Assessing the potential application of bacteria-based self-healing cementitious materials for enhancing durability of wastewater treatment infrastructure

Manpreet Bagga, Ismael Justo-Reinoso, Charlotte Hamley-Bennett, George Merces, Saimir Luli, Ange Therese Akono, Enrico Masoero, Kevin Paine, Susanne Gebhard, Irina D. Ofiţeru*

*Corresponding author for this work

Research output: Contribution to journalArticlepeer-review

1 Scopus citations

Abstract

Wastewater treatment plants (WWTPs) around the world are mainly built using concrete. The continuous exposure to wastewater affects the durability of concrete structures and requires costly maintenance or replacement. Concrete production and repair represents ∼8% of the global anthropogenic CO2 emissions due to the use of cement, thus contributing to climate change. Developing a more sustainable cementitious material is therefore required for this vital health infrastructure. In this study, the feasibility of using bacteria-based self-healing (BBSH) cementitious materials for WWTPs is assessed by exposing BBSH mortar prisms to a continuous municipal wastewater flow and comparing their self-healing capacity to equivalent mortar prisms exposed to tap water. Microscopy imaging, water-flow tests and micro-CT analyses were performed to evaluate the self-healing efficiency of the mortar prisms, while SEM-EDX and Raman spectroscopy were used to characterise the healing products. Our work represents the first systematic study of the healing potential of BBSH in mortar exposed to wastewater. The results indicate that the purposely added bacteria are able to induce calcium carbonate precipitation when exposed to wastewater conditions. Moreover, if additional sources of calcium and carbon are embedded within the cement matrix, the rich bacterial community inherently present in the wastewater is capable of inducing calcium carbonate precipitation, even if no bacteria are purposely added to the mortar. The results of this study offer promising avenues for the construction of more sustainable wastewater infrastructure, with the potential of significantly reducing costs and simplifying the production process of BBSH concretes for this specific application.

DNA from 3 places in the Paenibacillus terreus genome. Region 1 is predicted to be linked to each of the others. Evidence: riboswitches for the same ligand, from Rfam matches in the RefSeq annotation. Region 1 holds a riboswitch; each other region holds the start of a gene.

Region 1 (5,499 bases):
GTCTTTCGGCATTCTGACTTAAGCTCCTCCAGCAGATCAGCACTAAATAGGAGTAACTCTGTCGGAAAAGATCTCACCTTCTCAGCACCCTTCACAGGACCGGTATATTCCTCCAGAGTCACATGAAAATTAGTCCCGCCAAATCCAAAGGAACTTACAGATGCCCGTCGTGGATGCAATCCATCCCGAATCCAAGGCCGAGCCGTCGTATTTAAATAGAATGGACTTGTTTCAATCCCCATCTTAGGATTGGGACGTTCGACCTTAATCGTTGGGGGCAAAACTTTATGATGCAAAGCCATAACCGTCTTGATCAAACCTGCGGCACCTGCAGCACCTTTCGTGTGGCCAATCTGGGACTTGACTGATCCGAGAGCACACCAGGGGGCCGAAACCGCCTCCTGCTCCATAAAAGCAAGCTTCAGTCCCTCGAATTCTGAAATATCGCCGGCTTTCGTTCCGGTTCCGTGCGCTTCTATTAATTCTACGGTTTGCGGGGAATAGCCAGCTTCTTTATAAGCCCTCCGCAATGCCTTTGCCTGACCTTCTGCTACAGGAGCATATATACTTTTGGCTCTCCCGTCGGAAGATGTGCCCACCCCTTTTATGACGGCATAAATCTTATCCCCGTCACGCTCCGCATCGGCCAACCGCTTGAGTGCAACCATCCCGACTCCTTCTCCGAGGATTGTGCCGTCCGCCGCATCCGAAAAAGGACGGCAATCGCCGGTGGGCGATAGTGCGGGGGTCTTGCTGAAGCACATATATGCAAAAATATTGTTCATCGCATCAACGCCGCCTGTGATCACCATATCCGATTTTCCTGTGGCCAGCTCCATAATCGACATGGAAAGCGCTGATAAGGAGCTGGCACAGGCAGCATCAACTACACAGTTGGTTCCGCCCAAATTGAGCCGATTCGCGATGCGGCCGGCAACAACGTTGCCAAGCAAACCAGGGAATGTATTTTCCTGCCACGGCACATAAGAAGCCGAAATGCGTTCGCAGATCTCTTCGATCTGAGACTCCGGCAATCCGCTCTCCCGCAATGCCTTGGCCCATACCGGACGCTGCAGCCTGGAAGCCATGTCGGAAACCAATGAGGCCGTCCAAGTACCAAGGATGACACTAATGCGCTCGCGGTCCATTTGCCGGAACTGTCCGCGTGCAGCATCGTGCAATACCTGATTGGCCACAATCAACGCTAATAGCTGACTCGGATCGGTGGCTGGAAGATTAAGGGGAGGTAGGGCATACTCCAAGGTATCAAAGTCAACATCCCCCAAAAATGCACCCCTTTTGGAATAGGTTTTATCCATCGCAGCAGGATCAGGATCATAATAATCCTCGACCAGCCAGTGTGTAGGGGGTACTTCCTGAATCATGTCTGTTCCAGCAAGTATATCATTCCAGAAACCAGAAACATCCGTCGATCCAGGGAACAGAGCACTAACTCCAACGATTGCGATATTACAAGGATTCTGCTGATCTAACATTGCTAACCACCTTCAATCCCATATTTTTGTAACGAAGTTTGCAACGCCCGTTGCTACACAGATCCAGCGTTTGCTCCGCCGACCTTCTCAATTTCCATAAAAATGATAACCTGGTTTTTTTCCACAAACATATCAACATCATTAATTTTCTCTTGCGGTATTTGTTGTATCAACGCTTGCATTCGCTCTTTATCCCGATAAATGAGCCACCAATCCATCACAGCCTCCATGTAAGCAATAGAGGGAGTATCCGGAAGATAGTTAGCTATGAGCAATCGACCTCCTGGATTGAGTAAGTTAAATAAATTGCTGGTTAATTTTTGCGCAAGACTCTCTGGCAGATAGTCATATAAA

Original languageEnglish (US)
Article number105259
JournalCement and Concrete Composites
Volume143
DOIs
StatePublished - Oct 2023

Keywords

  • Field application
  • MICP
  • Self-healing
  • Sustainability
  • Wastewater

ASJC Scopus subject areas

  • Building and Construction
  • General Materials Science

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